Hilasterion and My Atonement Theory

Ryan Robinson

It is easiest to identify Ryan as both theologian and tech guy. By day, Ryan is a Technical Consultant work with PeaceWorks Technology Solutions. There, he works on websites, CRMs, and SharePoint implementations. Along with blogging here, Ryan is a founding member of the MennoNerds blogging network and a contributor to the book A Living Alternative.

2 Responses

  1. Adam Dickison says:

    I’m just about to finish up a really interesting book that, among other things, lays out a theory of atonement that I have not heard before called Reflective Atonement. It’s based on Mimetic theory (which I fear is faddish at the moment, but still…) and it offers a really fresh perspective that incorporates parts of Christus Victor and parts of Moral Influence. Unlike Christus Victor it doesn’t have the problem of Satan having to be paid off and unlike Moral Influence it doesn’t neglect the importance of the death and resurrection of Christ. It also seems to present a vision of God that is very much inline with what was revealed in Christ, namely a God that is always with us and suffers the pain of our sin along with us when we choose to turn away, which is in stark contrast to the vision of God in PSA who turns away from us and suffers our sin in anger and resentment.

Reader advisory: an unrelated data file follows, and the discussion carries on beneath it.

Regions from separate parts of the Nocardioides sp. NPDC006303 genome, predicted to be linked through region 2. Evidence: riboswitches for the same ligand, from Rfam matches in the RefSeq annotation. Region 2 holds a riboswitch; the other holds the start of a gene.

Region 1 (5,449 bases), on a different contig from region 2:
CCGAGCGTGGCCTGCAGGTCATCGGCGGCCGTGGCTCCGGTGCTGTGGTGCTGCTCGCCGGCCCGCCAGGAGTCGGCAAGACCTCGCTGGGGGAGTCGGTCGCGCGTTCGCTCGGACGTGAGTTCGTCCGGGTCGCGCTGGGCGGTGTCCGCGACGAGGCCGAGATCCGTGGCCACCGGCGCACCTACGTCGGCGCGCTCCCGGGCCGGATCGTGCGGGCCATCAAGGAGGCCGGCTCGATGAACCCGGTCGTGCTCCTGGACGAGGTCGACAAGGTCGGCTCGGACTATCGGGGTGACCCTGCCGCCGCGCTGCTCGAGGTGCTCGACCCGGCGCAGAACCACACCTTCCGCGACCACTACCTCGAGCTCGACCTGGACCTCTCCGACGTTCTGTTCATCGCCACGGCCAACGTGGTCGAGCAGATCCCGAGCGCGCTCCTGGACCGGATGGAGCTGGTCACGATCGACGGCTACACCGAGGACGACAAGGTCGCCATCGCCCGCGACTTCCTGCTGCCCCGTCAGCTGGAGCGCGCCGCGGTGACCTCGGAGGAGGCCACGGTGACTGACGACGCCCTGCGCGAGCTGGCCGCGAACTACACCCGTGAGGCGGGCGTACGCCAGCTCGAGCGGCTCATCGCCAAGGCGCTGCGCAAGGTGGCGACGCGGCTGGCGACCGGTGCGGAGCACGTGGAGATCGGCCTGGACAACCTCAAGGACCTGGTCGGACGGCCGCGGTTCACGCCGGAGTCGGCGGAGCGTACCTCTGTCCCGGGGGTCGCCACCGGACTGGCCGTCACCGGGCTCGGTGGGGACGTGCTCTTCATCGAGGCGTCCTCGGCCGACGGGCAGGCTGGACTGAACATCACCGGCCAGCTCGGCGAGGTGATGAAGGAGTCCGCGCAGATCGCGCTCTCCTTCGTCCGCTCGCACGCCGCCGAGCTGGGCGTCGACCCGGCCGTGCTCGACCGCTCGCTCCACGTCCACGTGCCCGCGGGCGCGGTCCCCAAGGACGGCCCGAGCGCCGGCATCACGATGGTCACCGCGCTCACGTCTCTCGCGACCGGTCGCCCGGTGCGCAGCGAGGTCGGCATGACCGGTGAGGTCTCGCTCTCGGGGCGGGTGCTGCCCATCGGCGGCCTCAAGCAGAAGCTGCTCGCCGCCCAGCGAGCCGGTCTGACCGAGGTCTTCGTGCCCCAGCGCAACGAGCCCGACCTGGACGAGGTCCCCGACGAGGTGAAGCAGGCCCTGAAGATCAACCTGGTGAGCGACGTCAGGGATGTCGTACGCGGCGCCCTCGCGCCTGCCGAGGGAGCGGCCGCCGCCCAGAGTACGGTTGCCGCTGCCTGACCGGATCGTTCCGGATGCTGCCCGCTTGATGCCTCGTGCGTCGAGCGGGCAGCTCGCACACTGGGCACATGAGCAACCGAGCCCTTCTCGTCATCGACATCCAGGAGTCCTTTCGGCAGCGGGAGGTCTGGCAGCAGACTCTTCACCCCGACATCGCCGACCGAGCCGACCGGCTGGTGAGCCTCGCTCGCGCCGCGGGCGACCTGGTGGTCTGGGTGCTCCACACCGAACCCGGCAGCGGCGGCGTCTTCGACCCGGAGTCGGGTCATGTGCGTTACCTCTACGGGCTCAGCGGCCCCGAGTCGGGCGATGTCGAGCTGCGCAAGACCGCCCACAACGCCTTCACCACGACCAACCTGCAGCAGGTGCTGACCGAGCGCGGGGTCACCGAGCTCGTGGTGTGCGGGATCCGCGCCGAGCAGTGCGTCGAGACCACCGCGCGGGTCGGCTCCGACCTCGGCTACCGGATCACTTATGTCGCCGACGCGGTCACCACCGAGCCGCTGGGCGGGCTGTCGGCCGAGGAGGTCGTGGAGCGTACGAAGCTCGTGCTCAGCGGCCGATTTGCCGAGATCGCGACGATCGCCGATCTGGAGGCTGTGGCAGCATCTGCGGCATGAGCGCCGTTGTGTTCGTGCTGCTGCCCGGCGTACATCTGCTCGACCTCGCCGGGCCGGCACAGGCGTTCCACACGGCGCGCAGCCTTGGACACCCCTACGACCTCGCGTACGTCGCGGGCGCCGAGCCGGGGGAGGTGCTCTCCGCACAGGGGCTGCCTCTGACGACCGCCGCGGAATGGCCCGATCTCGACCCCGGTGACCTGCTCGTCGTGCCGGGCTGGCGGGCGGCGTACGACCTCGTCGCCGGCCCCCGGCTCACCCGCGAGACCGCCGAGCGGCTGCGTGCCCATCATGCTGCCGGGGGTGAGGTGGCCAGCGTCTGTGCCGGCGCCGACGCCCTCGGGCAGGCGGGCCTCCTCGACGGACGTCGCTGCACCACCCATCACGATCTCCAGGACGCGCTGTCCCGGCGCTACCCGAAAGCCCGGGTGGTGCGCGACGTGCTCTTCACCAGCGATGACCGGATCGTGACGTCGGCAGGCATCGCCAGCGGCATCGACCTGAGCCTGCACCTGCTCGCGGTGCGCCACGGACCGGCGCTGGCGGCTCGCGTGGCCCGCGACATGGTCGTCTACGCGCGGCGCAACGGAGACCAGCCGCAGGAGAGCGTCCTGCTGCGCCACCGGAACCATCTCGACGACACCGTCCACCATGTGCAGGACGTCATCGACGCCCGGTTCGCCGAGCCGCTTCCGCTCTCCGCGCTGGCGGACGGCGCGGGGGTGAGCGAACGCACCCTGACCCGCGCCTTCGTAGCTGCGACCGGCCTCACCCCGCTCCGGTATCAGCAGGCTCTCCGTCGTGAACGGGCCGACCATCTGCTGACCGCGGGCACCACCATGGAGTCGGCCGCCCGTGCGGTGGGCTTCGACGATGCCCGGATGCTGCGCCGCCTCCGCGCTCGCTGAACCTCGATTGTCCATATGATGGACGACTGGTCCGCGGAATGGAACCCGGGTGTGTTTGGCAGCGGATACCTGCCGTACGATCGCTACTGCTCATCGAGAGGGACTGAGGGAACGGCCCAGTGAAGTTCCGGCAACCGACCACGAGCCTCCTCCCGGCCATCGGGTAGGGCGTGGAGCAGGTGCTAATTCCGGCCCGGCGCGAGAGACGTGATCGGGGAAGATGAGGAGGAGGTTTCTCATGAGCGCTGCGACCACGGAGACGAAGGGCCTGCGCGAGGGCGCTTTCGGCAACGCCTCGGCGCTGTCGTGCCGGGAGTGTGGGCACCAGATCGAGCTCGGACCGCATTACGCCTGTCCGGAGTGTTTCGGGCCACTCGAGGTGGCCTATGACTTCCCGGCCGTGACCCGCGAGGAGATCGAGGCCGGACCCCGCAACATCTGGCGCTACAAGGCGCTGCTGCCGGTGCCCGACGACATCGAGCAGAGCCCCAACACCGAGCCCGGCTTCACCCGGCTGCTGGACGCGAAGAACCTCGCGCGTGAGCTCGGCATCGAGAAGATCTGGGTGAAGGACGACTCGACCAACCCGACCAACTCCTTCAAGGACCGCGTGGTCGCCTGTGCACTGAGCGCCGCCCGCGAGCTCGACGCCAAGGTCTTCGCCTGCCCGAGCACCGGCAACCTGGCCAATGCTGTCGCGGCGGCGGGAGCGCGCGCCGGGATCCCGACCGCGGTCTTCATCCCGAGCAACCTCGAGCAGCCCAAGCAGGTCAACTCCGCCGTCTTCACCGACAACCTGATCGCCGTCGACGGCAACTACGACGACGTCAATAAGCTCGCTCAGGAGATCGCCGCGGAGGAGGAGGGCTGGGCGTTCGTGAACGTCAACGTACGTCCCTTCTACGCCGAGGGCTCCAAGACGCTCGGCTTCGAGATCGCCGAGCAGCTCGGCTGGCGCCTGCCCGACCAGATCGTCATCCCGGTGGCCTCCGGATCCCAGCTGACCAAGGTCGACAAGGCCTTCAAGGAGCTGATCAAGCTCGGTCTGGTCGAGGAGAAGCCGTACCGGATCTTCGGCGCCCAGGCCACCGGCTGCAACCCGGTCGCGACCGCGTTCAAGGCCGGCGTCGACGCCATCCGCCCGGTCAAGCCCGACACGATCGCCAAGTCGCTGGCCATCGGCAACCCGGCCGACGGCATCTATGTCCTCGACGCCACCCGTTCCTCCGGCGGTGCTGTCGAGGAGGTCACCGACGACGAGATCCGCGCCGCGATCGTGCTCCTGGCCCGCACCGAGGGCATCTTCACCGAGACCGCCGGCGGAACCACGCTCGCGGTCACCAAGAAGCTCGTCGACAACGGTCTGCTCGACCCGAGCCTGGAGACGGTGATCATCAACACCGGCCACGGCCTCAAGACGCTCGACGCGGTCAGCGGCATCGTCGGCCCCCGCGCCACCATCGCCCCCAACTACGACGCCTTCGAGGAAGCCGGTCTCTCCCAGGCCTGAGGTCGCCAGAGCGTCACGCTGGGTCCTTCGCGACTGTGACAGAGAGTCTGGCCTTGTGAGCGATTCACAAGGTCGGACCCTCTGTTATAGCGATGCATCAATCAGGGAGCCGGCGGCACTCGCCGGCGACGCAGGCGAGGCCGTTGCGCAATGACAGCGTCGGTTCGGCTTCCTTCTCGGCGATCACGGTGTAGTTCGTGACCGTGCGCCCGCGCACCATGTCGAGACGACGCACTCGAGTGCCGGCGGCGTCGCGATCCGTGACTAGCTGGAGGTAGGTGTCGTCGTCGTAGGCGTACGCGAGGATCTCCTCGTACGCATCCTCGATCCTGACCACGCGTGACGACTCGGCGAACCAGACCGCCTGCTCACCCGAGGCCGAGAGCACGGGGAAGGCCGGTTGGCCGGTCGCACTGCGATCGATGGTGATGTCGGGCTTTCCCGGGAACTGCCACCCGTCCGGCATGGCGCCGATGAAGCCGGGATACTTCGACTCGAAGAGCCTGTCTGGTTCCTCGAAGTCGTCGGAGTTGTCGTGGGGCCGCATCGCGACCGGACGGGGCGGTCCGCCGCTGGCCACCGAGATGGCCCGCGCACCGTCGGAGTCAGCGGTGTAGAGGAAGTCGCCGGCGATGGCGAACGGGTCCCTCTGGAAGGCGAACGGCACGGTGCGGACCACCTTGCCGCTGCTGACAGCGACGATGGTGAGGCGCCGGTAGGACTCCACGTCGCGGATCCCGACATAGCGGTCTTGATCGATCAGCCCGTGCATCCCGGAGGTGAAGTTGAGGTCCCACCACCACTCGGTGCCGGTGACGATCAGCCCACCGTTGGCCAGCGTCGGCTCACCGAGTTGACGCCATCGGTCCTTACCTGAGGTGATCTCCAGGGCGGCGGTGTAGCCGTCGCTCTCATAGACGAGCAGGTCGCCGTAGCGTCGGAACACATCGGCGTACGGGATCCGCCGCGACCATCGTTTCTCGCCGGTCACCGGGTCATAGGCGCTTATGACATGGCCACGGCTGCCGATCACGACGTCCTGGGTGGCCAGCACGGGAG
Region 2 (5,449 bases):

Anyway, I know this is an old post and you’ve probably moved onto new rabbit trails and thought explorations, but it may be something that interests you. The book is called Desire Found Me by Andre Rabe.

    • Hmmm, sounds interesting. It is true that I haven’t spend too much in a while wrestling with atonement, although it has always been an interesting one for me.

      Side notes:
      – Yes, mimetic is a bit faddish at the moment, but I don’t think that’s a bad thing. It isn’t a complete answer in and of itself, but definitely adds some important things to the discussion.
      – I wouldn’t say CV has a problem of having to pay off Satan. Ransom arguably does, which is one subcategory of CV, but not the CV motif in general. It simply means that God defeats Satan, so there are other explanations for how God defeated Satan on the cross beyond the classic ransom fish hook.